Member of union bumped member of other union from health care position
An Ontario health care worker was entitled to bump a less senior member of another union to take a position that was part of her own bargaining unit, an arbitrator has ruled.
The Regional Municipality of Niagara’s public health department had a job classification identified as health promoter for which registered nurses could work as well as other employees who were not qualified registered nurses. The health promoter position was part of the collective agreement between Niagara and the Canadian Union of Public Employees (CUPE). However, registered nurses with Niagara had their own bargaining unit under the Ontario Nurses’ Association (ONA).
Before 2001, Niagara allowed registered nurses to compete for health promoter positions. If an ONA member won a job as a health promoter, the member would stay in the ONA. However, in 2001, CUPE asked Niagara to stop this practice, since the job was under its collective agreement.
The two unions reached a settlement with Niagara that allowed ONA members to apply for the position and if successful, they would remain in the ONA and paid under the rates in its collective agreement.
In April 2010, there was one registered nurse, Marian Landry, who held down a health promoter position for Niagara. However, Donna Mills, a CUPE member with more seniority who had been laid off, used her seniority rights to bump Landry out of the health promoter job. Landry then used her rights under the ONA collective agreement to displace another ONA member with less seniority from a nurse position. A chain reaction of bumps ensued, resulting in an ONA member moving from a permanent job to a temporary one.
The ONA filed a grievance arguing its collective agreement and the settlement with CUPE didn’t allow CUPE members to displace any of its members from the health promoter position. It also argued it was unfair for its members to bear the brunt of a layoff in the CUPE bargaining unit, pointing to the chain reaction within its members it caused and the fact its own layoff provisions were only triggered by a reduction in the nurse work force, rather than these circumstances.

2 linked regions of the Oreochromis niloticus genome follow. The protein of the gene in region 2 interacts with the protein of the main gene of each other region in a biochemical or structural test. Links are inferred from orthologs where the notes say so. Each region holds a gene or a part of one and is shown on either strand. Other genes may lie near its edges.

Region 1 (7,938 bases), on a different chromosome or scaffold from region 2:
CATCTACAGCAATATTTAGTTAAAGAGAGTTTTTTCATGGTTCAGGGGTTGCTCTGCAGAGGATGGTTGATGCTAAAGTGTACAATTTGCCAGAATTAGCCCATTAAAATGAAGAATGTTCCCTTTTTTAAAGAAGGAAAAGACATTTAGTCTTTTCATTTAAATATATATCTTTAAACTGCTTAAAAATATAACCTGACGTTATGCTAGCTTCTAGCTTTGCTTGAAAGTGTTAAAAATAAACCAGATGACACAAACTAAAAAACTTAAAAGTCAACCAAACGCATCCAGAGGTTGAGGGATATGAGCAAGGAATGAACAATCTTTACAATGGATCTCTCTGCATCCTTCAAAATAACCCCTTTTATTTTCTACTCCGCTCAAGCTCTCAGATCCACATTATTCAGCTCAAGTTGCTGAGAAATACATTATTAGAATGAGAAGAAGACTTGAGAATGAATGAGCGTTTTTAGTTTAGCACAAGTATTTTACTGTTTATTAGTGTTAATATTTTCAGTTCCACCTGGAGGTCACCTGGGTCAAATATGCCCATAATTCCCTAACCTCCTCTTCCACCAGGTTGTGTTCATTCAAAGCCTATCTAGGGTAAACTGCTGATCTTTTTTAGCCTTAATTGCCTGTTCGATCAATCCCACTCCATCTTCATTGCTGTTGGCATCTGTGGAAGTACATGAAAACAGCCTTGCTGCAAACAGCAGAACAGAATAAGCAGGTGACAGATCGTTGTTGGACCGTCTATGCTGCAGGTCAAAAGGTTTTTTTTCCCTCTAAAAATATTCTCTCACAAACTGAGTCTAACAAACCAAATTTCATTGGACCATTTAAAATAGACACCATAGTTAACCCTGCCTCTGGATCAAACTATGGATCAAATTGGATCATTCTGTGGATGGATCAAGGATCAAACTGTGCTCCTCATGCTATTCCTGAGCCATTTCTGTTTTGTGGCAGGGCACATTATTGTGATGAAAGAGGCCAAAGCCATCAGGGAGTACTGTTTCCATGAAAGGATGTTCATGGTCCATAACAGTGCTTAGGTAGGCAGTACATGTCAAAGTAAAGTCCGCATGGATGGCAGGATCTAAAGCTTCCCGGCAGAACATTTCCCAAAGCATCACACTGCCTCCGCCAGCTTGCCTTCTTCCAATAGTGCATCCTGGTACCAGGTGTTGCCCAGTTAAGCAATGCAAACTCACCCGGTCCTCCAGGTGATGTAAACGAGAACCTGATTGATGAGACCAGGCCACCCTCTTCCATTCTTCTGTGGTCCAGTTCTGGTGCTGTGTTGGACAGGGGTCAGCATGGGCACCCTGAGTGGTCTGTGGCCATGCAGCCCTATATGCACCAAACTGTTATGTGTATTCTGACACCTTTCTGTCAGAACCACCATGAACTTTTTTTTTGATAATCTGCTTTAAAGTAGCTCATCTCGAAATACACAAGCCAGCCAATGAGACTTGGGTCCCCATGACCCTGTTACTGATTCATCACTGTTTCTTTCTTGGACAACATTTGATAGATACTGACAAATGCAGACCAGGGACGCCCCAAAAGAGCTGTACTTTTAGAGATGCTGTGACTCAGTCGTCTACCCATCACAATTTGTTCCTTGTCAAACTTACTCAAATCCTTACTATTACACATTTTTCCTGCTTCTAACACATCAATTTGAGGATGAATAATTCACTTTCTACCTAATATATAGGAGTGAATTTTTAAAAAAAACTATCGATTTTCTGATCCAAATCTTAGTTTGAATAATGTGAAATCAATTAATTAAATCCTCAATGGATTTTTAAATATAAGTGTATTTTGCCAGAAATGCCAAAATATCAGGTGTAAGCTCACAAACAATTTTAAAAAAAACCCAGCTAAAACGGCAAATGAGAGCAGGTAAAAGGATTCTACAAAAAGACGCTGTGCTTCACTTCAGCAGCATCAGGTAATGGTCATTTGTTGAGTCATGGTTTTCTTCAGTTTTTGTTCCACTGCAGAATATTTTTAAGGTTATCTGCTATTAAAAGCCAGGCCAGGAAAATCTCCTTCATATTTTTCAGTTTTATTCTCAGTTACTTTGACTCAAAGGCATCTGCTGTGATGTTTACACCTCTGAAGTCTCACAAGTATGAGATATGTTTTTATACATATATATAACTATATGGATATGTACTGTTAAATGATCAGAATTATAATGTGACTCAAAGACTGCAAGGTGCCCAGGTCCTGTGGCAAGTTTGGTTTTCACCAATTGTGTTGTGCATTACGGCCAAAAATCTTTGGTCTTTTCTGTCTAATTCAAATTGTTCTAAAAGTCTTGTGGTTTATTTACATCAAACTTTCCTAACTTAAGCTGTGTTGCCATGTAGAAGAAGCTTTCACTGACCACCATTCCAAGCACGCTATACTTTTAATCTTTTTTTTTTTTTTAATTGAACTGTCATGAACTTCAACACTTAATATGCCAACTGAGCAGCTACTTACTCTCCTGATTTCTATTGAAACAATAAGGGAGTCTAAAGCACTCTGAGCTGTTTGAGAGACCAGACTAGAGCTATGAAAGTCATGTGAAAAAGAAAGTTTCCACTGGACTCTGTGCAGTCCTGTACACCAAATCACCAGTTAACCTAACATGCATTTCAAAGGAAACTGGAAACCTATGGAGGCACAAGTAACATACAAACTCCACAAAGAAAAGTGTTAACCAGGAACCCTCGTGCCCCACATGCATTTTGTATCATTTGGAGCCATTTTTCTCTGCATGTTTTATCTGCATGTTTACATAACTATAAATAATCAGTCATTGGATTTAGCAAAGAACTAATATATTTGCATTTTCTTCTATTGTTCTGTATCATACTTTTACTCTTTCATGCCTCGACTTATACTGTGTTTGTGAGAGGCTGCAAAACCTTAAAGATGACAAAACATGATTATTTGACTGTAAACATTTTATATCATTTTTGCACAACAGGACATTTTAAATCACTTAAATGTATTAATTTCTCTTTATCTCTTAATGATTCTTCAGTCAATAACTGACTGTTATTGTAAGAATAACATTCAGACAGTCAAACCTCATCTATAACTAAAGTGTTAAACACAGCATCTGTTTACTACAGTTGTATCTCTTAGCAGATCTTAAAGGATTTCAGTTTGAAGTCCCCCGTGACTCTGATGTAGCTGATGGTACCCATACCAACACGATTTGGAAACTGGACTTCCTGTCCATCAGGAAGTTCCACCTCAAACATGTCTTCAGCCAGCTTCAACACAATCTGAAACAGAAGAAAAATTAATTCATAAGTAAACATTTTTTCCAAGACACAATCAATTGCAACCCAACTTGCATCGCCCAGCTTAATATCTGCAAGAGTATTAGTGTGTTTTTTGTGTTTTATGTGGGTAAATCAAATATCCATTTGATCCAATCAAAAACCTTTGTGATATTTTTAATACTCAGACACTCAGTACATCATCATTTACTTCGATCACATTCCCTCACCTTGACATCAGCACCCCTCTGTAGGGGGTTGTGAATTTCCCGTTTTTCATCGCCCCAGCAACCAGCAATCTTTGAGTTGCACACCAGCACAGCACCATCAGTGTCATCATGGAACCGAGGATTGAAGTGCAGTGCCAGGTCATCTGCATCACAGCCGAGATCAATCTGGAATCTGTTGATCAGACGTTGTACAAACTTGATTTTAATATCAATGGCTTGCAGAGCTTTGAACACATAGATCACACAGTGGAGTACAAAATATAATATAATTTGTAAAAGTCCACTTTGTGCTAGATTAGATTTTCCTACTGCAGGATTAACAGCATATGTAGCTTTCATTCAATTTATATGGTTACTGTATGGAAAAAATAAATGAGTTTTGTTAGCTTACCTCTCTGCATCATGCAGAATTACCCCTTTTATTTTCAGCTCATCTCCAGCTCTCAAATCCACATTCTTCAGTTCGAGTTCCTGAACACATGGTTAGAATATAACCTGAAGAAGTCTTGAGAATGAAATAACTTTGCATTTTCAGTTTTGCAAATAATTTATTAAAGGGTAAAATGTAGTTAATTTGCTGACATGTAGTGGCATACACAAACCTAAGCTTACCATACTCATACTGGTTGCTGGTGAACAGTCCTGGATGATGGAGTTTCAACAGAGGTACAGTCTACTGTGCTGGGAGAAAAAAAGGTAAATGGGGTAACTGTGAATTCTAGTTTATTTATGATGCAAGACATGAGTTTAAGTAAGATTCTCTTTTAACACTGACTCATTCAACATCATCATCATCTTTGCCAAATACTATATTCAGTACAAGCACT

The arbitrator found the specific circumstances were not covered in either of the collective agreements nor the settlement. However, the settlement that allowed ONA members in the health promoter position to remain in the ONA bargaining unit did not offer protection against being bumped, said the arbitrator.
The arbitrator found there were only two possible solutions to such circumstances: Either CUPE members could bump any ONA members from the job or only an ONA member could bump an ONA member. Since the position was in the CUPE bargaining unit, the arbitrator found it was “preferable to allow CUPE members to bump ONA members… than allow ONA members to bump into the CUPE bargaining unit.”
The settlement didn’t contemplate an ONA member taking the health promoter position any other way other than applying for a vacancy, said the arbitrator, and expanding this allows ONA members to bump into it would be beyond reasonable contemplation without clear wording. In addition, both Mills and Landry followed their rights under their respective collective agreements without violation or preference of one over the other, said the arbitrator.
The arbitrator dismissed the grievance, finding nothing improper in allowing a CUPE member to bump an ONA member from the position within its own bargaining unit. See Niagara (Regional Municipality) v. O.N.A.)., 2011 CarswellOnt 1367 (Ont. Arb. Bd.).